Elaine Campbell

Emerging methodologies welcome here? Not according to twitter

Elaine Campbell Tuesday 19 July 2016

I remember with crystal clarity the moment my research mentor Dr Elaine Hall uttered the words that have come to change my life. We were stood in the corridor outside our offices – where all the best conversations take place. Reflecting on my inclination towards narrative and storytelling, Elaine said to me, “you might like autoethnography”. No truer words have been spoken.

One of the most widely-cited definitions of autoethnography is: “a form of self-narrative that places the self within a social context”. (Reed-Danahay, 1997). Ellis, Adams & Bochner (2011) build on this by delving into etymology. For them, autoethnography is “an approach to research and writing that seeks to describe and systematically analyze (graphy) personal experience (auto) in order to understand cultural experience (ethnos)”. Many writers use a combination of these statements when attempting to explain what autoethnography is.

For me, to get to the heart of a methodological approach you have to explore its history. So for autoethnography we need go back to the 1980s, where the commonly accepted position was that the researcher should strive for facts, truth, generalisability, and objectivity. The researcher’s voice was viewed as contaminant; it must not be allowed to poison the text. During this period, a group of researchers began to speak openly about their unease with these ‘rules’. Rebelling against the notion that “a text is important only to the extent it moves beyond the personal” (Ellis & Bochner, 2000, p746), they called for interpretive, emotional, narrative research which focussed on the researcher’s own experience. Autoethnography, as that research has since become known, offers the researcher the opportunity to evaluate their culture, identity and personal history through the telling of stories.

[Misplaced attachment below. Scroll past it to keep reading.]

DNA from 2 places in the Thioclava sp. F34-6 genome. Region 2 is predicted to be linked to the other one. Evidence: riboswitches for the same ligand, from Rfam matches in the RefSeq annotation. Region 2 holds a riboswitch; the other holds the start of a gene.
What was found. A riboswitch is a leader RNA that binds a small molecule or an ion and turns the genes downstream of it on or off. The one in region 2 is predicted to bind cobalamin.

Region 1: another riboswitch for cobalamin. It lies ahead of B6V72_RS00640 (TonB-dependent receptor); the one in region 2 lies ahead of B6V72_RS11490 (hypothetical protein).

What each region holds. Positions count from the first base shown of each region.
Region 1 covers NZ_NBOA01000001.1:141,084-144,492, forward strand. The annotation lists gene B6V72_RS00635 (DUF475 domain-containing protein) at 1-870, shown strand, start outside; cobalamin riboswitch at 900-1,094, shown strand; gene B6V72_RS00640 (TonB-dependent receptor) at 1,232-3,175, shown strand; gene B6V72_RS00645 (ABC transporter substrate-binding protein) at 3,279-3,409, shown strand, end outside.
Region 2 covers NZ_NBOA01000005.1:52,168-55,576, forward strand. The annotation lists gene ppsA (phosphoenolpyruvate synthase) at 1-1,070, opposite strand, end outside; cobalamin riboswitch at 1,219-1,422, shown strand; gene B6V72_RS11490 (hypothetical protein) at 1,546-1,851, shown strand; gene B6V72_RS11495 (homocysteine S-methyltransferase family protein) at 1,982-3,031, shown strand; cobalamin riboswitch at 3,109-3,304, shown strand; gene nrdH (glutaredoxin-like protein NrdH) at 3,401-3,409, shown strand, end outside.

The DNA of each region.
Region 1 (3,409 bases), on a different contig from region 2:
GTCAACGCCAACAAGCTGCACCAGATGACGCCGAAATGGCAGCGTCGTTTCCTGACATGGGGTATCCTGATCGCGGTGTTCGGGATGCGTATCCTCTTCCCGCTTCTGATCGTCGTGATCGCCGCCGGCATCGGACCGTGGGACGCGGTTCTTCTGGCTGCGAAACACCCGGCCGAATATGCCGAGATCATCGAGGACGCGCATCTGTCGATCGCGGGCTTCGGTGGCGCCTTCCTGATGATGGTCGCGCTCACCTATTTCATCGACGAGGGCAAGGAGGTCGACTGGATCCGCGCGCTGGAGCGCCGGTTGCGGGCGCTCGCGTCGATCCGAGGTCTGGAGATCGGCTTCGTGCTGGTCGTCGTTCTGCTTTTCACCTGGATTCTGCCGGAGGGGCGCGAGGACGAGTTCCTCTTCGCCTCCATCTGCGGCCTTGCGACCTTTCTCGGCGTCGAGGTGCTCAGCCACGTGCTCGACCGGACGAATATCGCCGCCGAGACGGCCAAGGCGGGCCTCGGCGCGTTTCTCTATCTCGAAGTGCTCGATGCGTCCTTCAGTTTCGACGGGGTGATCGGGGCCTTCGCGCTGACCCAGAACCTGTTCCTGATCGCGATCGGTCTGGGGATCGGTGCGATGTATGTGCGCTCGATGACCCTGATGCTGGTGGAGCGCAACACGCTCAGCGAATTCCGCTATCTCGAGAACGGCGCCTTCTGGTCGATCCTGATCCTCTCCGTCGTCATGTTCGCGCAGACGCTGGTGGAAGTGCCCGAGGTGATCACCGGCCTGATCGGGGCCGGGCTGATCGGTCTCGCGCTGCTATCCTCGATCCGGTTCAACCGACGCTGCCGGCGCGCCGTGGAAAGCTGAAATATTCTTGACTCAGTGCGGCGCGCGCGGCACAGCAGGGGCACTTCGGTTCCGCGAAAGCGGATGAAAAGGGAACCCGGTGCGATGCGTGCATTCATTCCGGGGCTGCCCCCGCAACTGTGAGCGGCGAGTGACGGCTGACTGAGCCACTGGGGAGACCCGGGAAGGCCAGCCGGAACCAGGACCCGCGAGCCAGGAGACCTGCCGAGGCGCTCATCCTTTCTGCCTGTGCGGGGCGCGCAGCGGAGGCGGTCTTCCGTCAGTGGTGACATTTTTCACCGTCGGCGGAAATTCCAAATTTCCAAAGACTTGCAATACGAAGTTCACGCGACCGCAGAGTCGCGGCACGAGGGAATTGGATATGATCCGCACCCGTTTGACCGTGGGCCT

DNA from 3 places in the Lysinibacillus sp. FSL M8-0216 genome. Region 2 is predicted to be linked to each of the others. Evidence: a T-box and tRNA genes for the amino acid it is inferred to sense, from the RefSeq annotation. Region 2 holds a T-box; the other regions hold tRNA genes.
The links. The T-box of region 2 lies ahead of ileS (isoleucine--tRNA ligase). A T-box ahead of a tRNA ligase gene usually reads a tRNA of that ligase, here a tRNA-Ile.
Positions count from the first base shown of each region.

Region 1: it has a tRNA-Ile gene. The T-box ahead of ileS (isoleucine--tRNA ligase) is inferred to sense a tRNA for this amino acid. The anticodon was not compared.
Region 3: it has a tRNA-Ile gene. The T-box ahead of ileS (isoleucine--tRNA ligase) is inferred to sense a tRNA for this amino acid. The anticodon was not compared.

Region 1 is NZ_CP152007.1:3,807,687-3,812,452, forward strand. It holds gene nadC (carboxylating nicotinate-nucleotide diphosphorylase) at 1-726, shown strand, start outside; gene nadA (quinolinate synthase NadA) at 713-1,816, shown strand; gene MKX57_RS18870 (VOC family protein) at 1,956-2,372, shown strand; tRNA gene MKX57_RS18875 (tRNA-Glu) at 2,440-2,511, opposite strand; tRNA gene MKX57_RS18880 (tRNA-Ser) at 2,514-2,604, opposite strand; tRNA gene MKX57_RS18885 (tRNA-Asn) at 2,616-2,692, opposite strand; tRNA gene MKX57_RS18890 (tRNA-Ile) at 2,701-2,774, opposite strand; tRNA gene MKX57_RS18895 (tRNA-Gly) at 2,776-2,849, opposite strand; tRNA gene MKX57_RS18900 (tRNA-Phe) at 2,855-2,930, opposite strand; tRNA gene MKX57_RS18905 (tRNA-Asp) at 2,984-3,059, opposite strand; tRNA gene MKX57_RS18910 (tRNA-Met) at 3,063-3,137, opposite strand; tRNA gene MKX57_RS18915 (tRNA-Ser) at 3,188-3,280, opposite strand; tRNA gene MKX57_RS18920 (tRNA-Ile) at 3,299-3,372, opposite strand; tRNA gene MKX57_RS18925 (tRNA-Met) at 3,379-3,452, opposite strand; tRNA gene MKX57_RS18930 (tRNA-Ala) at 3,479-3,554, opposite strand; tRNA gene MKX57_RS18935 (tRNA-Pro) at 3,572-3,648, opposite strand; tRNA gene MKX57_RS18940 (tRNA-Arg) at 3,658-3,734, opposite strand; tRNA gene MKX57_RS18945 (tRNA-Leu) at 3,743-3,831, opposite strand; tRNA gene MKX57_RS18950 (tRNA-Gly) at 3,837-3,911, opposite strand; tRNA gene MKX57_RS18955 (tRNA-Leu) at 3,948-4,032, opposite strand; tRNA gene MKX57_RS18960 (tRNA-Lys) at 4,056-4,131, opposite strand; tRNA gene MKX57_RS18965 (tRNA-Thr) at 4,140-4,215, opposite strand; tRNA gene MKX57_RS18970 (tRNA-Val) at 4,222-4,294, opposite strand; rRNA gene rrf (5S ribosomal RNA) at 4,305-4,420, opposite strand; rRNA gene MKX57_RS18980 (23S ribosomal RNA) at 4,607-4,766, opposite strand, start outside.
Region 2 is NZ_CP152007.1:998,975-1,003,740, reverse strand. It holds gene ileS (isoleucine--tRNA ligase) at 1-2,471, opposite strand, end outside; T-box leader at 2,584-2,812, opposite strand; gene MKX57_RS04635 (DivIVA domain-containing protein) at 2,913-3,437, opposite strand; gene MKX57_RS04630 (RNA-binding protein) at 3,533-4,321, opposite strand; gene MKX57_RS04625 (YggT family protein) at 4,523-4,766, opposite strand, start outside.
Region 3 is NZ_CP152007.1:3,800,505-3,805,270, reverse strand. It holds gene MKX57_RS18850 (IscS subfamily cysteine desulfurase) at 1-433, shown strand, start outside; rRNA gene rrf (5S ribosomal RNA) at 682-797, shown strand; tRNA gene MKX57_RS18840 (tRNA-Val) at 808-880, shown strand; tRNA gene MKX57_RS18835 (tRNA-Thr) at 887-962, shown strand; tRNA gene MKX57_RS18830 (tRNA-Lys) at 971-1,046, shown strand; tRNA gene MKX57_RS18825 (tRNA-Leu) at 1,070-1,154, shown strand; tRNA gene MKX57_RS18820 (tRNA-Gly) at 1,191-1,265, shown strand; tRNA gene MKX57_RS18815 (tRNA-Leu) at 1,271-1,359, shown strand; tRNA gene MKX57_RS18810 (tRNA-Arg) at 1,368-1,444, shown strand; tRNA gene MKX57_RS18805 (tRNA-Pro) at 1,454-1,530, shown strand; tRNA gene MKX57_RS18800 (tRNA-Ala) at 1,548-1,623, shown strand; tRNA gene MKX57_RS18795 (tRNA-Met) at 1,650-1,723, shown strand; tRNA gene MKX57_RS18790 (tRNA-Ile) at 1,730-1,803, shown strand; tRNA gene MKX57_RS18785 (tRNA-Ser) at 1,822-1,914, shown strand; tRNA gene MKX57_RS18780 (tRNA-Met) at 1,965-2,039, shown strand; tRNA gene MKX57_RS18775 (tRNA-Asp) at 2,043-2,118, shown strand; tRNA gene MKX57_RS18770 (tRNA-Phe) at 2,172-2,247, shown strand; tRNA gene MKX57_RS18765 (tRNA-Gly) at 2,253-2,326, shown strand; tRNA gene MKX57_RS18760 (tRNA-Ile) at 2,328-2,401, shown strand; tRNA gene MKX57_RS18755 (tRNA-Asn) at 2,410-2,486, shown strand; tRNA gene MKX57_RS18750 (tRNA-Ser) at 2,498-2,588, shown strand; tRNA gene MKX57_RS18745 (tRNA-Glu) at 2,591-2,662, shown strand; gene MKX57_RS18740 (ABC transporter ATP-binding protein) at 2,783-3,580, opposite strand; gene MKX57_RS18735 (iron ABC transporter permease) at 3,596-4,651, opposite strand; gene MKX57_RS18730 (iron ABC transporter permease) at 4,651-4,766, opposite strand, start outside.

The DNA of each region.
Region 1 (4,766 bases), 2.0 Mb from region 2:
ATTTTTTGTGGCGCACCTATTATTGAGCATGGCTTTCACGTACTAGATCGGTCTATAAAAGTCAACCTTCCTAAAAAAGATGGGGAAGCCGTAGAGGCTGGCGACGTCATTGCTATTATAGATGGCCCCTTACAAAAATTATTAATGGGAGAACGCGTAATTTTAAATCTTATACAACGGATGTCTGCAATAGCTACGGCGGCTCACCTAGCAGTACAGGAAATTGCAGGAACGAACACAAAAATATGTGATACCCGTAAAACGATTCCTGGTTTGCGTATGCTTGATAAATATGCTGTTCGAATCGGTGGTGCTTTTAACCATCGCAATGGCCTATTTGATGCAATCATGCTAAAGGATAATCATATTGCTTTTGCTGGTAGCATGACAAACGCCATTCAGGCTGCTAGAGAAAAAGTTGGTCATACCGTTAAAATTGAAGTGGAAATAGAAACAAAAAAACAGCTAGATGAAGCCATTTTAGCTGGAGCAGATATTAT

For the past 18 months I’ve been immersed in autoethnography. I’ve read hundreds of articles, spoken at the 2nd British Autoethnography Conference, and, to the eternal bemusement of my family, requested a long list of autoethnographic texts for birthday and Christmas presents. Primarily, I have argued for more autoethnography in educational research, particularly higher education where my interests lie. Whilst higher education is an “increasingly popular” (Doloriert & Sambrook, 2009, p29) topic for autoethnographers, it’s rare to find autoethnographic exploration of the day to day realities of teaching (notable exceptions being Sparkes, 2007 and Ellis, 2011). I want to see rich, deep narratives about our identities as teachers and the culture within which we find ourselves. I want to see hidden worlds exposed so that others can enter that realm and “use what they learn there to reflect on, understand, and cope with their own life” (Ellis, 2004, p46).   Above all, I want to utilise autoethnography so I can offer a deeper insight into my teaching function; how I build connections with my students, my responses to students of varying abilities and needs, my pastoral mentoring role, and the characters I adopt for different educational scenarios.